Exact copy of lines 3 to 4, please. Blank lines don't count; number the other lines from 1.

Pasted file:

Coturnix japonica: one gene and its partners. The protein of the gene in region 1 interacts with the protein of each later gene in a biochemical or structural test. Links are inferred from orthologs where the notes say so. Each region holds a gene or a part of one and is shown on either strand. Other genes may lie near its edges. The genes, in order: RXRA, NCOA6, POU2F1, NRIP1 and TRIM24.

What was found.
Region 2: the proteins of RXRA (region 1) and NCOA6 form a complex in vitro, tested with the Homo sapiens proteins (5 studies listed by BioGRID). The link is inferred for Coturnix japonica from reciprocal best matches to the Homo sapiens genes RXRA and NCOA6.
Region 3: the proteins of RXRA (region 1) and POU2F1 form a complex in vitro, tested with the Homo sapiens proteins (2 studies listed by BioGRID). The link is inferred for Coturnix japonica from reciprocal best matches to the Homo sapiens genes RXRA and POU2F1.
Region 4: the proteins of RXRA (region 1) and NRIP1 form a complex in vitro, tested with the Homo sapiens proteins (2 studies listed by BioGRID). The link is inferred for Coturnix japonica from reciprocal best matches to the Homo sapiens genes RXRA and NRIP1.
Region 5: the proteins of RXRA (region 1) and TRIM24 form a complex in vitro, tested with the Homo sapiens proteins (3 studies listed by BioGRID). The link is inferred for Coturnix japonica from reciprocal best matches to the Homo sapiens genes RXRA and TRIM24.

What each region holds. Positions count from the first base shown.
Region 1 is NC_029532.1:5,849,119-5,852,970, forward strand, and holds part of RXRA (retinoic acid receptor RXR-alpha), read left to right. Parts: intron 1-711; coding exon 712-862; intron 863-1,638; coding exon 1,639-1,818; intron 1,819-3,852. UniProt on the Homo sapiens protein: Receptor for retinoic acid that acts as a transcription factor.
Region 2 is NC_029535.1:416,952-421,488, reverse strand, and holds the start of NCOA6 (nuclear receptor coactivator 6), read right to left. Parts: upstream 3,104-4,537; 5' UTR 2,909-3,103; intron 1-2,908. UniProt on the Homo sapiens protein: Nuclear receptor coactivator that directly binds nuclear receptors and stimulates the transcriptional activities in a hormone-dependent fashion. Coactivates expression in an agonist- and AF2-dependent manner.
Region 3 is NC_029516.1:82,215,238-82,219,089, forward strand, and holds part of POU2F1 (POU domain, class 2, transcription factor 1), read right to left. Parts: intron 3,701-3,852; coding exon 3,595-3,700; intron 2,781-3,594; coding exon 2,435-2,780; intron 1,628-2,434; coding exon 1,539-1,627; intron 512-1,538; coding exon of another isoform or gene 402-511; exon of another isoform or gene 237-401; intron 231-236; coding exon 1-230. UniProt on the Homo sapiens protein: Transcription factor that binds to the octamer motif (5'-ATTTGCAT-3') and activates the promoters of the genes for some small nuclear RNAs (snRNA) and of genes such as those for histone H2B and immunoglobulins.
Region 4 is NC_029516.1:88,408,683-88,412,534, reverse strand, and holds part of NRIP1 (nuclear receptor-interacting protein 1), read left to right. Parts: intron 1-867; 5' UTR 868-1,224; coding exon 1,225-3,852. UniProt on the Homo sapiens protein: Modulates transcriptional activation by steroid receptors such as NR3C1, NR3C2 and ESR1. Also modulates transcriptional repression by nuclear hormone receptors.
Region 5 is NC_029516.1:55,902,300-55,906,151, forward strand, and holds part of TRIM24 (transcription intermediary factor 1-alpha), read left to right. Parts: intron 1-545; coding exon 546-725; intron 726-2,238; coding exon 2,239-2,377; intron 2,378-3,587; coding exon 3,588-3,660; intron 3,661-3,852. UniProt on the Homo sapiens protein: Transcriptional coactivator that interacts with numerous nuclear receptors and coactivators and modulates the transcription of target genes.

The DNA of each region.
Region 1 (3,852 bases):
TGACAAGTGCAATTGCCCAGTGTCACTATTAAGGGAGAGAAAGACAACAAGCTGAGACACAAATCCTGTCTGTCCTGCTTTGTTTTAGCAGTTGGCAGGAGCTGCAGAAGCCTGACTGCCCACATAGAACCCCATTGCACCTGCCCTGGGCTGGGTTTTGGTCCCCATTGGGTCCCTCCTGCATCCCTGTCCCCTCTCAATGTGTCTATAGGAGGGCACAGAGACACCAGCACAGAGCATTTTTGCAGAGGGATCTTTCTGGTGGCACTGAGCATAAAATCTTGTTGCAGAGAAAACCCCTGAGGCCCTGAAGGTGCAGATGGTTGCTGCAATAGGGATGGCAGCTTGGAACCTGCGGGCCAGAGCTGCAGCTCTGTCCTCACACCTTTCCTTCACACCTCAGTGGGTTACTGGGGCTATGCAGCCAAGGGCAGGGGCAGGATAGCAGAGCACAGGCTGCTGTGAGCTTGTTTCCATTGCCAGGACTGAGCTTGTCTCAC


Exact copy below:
Region 2: the proteins of RXRA (region 1) and NCOA6 form a complex in vitro, tested with the Homo sapiens proteins (5 studies listed by BioGRID). The link is inferred for Coturnix japonica from reciprocal best matches to the Homo sapiens genes RXRA and NCOA6.
Region 3: the proteins of RXRA (region 1) and POU2F1 form a complex in vitro, tested with the Homo sapiens proteins (2 studies listed by BioGRID). The link is inferred for Coturnix japonica from reciprocal best matches to the Homo sapiens genes RXRA and POU2F1.